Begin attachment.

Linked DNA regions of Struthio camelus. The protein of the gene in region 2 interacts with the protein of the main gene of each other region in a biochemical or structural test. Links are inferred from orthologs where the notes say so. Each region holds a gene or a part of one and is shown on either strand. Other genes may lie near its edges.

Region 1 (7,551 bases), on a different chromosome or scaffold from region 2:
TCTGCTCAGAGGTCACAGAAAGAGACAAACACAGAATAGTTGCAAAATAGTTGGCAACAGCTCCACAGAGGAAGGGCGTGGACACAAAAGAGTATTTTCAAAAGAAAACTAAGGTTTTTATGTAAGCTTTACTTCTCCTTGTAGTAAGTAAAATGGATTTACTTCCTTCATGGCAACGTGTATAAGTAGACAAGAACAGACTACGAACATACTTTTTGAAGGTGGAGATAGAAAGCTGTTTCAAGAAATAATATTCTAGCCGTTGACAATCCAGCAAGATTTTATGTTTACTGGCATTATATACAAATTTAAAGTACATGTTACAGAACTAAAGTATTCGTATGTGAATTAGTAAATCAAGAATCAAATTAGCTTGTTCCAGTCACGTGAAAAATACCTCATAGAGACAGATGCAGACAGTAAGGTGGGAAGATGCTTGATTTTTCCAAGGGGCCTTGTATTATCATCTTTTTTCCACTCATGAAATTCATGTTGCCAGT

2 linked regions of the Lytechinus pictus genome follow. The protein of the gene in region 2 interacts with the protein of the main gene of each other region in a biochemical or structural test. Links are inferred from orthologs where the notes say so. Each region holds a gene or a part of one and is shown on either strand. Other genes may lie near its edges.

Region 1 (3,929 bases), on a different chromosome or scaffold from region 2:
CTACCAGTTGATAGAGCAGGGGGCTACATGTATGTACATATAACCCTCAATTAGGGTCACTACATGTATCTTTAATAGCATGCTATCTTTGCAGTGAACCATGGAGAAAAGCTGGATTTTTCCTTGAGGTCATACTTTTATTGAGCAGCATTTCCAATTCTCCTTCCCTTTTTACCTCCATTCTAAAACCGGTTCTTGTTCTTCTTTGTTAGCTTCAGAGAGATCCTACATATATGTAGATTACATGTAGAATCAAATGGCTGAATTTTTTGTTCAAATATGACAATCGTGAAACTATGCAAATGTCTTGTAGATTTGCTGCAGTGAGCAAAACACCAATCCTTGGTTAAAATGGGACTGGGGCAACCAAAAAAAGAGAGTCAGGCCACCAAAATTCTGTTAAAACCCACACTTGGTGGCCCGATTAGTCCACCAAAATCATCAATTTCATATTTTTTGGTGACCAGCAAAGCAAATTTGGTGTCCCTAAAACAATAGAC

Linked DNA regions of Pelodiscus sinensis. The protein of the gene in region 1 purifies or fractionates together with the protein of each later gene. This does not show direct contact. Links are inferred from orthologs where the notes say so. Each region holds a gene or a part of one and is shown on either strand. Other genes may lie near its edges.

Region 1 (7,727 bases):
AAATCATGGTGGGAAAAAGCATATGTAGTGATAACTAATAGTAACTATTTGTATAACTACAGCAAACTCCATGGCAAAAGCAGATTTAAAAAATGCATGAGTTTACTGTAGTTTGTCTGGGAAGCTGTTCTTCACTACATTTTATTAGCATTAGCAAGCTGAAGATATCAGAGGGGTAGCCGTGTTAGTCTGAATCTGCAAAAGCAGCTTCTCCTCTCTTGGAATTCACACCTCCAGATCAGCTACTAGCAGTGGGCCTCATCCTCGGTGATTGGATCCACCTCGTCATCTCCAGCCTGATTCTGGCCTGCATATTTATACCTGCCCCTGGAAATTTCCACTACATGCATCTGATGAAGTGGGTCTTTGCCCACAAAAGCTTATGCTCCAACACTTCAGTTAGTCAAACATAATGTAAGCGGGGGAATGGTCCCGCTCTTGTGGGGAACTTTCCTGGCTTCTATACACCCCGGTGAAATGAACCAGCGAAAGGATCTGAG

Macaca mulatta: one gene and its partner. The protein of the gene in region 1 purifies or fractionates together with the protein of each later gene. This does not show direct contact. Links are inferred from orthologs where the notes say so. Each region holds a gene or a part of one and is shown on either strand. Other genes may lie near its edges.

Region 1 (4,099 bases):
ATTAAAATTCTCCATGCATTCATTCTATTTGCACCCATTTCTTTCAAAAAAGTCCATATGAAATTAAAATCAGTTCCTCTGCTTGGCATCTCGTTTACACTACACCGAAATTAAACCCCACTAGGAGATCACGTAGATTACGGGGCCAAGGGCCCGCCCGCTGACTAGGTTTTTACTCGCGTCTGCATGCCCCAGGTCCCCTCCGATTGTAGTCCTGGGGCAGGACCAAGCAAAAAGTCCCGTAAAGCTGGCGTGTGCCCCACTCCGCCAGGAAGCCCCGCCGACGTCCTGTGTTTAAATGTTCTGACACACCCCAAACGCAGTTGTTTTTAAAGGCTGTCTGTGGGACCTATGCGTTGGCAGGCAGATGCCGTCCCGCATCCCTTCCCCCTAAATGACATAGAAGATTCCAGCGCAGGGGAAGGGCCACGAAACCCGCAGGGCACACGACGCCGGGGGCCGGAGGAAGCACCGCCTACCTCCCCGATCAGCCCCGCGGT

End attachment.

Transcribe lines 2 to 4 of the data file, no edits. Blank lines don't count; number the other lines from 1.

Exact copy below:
Region 1 (7,551 bases), on a different chromosome or scaffold from region 2:
TCTGCTCAGAGGTCACAGAAAGAGACAAACACAGAATAGTTGCAAAATAGTTGGCAACAGCTCCACAGAGGAAGGGCGTGGACACAAAAGAGTATTTTCAAAAGAAAACTAAGGTTTTTATGTAAGCTTTACTTCTCCTTGTAGTAAGTAAAATGGATTTACTTCCTTCATGGCAACGTGTATAAGTAGACAAGAACAGACTACGAACATACTTTTTGAAGGTGGAGATAGAAAGCTGTTTCAAGAAATAATATTCTAGCCGTTGACAATCCAGCAAGATTTTATGTTTACTGGCATTATATACAAATTTAAAGTACATGTTACAGAACTAAAGTATTCGTATGTGAATTAGTAAATCAAGAATCAAATTAGCTTGTTCCAGTCACGTGAAAAATACCTCATAGAGACAGATGCAGACAGTAAGGTGGGAAGATGCTTGATTTTTCCAAGGGGCCTTGTATTATCATCTTTTTTCCACTCATGAAATTCATGTTGCCAGT

2 linked regions of the Lytechinus pictus genome follow. The protein of the gene in region 2 interacts with the protein of the main gene of each other region in a biochemical or structural test. Links are inferred from orthologs where the notes say so. Each region holds a gene or a part of one and is shown on either strand. Other genes may lie near its edges.